Armed and dangerous!

Now we're getting some detail. Based on cues from the couple about their wardrobe choices, I added arms and cap sleeves for the bride, and hands and a white tie for the groom (don't worry, the tie gets better on the second pass). Since the plain black tux was just so plain, I also added some dark gray outlines for sleeves, hems and the collar. Thanks to the magic of acrylic paint, it was easy enough to refine these lines with a second pass of the appropriate color. 

A wedding! A wedding! We're going to have a wedding!

For the faces of the cake toppers, the bride and groom requested cute, simple eyes like I made for the Rice Children: Bean Bags with Character blog. I went ahead and added the personalized bridal bouquet of bright Gerbera daisies and tiny white gold rings for both for some extra special touches.

We're going to the chapel, and we're going to get married!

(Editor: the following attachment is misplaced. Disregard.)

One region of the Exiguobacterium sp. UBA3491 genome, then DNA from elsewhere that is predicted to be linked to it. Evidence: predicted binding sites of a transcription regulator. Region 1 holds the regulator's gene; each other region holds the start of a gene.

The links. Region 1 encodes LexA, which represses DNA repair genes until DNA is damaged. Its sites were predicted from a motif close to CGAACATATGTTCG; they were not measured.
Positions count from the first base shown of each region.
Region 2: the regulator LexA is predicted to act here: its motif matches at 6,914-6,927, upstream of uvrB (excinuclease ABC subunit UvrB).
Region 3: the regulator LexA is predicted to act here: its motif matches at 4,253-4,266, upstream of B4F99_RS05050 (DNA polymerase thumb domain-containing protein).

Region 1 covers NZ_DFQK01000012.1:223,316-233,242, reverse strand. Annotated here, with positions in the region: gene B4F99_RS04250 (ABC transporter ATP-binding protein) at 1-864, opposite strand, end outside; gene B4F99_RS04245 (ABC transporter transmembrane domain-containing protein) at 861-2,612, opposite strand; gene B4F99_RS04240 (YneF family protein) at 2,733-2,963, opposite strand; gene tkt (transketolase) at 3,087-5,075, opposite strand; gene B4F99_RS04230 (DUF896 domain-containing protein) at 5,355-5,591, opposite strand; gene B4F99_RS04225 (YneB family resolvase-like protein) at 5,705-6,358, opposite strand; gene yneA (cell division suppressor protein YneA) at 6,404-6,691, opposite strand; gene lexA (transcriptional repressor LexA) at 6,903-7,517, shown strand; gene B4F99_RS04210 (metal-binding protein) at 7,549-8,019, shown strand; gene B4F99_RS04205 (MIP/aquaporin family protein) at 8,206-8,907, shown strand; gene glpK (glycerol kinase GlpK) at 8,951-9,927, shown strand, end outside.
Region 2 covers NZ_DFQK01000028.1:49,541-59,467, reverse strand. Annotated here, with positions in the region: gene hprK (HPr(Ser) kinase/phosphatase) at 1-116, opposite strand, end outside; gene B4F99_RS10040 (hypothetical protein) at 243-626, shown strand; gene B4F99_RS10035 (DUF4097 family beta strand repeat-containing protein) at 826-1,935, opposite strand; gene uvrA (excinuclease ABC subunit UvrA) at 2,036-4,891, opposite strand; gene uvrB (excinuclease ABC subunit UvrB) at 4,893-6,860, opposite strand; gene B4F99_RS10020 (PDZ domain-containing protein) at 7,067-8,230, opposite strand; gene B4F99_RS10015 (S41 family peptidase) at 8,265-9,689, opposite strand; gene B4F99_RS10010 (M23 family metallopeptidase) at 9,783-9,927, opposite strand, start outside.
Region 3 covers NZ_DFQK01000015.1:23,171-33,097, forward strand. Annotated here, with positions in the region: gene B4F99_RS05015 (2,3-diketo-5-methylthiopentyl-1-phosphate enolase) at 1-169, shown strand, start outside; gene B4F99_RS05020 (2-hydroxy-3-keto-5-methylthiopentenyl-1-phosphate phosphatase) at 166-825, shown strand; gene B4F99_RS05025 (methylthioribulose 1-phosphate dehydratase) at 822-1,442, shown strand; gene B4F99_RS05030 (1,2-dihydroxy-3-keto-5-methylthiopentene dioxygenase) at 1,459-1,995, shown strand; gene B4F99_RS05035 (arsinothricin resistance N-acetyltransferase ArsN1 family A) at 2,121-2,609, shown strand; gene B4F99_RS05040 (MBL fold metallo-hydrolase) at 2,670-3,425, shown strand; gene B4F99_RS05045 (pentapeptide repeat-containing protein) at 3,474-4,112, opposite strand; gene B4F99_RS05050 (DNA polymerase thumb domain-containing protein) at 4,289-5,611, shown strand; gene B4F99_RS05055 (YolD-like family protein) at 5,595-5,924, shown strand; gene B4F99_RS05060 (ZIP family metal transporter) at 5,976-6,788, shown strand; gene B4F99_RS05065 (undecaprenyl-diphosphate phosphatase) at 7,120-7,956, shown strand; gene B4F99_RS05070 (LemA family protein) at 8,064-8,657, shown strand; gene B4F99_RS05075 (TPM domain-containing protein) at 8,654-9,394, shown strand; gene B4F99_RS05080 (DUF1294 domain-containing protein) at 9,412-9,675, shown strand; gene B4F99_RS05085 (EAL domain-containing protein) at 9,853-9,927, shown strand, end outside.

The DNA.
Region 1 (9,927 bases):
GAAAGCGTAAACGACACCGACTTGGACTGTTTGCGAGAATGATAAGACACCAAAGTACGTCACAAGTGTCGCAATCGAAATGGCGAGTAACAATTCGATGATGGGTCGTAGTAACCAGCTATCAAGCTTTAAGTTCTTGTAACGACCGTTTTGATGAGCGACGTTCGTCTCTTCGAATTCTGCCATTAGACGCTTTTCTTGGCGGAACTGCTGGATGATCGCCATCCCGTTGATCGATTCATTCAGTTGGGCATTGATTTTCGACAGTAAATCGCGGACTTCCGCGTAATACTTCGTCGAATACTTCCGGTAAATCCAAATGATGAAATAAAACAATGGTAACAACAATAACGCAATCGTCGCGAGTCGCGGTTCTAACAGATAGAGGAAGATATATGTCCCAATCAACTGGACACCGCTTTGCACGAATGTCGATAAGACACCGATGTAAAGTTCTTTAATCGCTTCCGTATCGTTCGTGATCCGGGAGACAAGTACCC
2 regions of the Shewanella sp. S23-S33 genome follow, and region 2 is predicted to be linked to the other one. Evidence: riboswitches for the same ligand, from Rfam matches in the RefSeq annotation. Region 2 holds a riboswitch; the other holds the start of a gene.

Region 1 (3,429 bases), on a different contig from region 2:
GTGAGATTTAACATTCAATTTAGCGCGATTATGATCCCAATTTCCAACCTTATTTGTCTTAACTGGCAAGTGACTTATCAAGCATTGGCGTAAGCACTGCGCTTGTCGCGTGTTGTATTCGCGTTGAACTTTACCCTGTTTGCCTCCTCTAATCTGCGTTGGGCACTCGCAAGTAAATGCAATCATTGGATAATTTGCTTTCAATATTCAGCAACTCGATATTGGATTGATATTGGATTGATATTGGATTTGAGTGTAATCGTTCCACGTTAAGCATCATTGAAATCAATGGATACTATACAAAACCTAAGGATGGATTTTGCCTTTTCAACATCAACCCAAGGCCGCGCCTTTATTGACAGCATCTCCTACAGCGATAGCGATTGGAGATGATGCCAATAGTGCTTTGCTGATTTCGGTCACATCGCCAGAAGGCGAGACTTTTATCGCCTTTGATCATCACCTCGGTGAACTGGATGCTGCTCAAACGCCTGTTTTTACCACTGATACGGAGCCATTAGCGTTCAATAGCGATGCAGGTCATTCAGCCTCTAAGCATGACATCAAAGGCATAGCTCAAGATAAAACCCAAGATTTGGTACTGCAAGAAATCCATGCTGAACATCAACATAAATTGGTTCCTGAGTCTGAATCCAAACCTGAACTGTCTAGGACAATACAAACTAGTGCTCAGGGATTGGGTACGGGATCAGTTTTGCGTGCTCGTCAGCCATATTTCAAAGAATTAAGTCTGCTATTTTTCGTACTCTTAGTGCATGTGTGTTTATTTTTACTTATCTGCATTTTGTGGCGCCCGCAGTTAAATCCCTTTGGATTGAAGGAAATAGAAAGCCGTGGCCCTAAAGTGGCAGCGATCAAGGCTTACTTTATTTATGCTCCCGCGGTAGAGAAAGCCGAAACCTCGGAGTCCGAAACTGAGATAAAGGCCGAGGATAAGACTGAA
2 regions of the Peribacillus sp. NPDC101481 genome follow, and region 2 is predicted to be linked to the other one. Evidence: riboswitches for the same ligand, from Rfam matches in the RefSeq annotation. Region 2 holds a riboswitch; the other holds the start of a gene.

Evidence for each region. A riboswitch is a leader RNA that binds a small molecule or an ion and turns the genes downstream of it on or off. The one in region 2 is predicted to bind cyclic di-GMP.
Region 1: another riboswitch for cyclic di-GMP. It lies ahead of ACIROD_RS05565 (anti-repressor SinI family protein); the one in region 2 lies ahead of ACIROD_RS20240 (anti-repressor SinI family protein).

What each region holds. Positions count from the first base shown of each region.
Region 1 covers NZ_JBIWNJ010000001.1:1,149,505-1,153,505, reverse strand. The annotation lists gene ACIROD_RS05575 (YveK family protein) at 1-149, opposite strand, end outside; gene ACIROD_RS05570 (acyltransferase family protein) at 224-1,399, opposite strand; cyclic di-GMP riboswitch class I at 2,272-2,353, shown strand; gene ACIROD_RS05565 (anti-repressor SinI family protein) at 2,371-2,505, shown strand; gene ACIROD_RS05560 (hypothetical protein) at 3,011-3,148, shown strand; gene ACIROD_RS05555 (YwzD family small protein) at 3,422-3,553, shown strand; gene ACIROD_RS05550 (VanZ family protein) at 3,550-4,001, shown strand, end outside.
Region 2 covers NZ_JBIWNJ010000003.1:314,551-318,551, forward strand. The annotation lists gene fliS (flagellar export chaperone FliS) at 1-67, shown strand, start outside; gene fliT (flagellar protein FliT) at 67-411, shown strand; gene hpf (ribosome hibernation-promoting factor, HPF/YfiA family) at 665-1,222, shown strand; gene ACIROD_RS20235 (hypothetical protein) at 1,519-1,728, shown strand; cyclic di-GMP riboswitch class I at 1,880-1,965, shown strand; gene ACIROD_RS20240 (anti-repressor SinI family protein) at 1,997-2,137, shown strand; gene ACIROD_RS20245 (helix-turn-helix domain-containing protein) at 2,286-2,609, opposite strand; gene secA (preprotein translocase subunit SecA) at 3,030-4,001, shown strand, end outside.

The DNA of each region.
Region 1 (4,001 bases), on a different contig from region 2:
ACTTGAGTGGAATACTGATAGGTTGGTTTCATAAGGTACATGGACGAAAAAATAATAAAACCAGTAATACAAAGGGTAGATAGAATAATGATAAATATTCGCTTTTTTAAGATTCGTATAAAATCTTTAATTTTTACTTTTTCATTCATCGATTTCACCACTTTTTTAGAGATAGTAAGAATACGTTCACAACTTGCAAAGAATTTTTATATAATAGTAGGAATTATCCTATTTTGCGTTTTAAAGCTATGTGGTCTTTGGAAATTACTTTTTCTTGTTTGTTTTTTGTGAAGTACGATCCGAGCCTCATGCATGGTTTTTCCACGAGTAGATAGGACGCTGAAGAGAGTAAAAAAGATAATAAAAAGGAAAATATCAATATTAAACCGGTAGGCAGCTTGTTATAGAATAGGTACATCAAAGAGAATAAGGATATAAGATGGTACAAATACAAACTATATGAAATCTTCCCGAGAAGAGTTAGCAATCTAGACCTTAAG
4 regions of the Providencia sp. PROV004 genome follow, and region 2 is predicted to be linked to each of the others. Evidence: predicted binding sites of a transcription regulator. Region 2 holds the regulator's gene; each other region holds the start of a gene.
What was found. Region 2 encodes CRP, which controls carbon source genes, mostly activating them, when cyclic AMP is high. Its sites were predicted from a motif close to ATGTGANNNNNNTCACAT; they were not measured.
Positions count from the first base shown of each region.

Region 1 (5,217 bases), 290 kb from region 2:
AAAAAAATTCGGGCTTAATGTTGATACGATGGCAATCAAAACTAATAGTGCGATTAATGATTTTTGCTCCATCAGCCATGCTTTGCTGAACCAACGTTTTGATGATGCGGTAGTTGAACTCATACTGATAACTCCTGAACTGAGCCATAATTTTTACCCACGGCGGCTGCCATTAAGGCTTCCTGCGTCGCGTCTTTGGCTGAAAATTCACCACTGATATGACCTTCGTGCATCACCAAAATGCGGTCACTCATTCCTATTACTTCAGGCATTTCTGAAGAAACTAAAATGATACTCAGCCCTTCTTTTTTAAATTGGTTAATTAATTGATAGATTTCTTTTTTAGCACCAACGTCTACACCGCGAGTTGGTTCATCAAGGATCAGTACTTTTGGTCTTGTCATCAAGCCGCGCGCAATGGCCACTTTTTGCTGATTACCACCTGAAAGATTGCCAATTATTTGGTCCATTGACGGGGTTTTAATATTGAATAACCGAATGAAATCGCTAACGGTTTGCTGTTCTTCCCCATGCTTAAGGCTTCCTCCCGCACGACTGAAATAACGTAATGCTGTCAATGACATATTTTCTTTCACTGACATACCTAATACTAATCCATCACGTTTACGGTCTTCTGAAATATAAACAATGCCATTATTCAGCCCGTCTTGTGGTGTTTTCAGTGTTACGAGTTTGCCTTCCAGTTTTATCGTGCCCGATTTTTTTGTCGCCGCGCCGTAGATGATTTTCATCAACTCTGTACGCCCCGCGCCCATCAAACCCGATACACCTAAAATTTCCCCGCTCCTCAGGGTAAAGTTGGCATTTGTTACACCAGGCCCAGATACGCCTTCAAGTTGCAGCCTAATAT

And with the final details - a little shine in the eyes, centers for the flowers and an extra sparkle on the bride's diamond ring (courtesy of crystal puff paint!) - at last the bride and groom wedding cake toppers are ready for their cake debut. But wait, there's more!

Family Portrait!

Also joining this wonderful new family is my super awesome nephew James! Since I didn't want him to feel left out, I made him a tuxedo Rice Child version of himself to play with at the wedding, and he totally did. The thing was such a hit, I may have to make the bride and groom rice children too, so they can juggle! 

In conclusion, CONGRATULATIONS JOEY AND MELINDA! Enjoy the cake toppers! :D

Time to ride off into the sunset!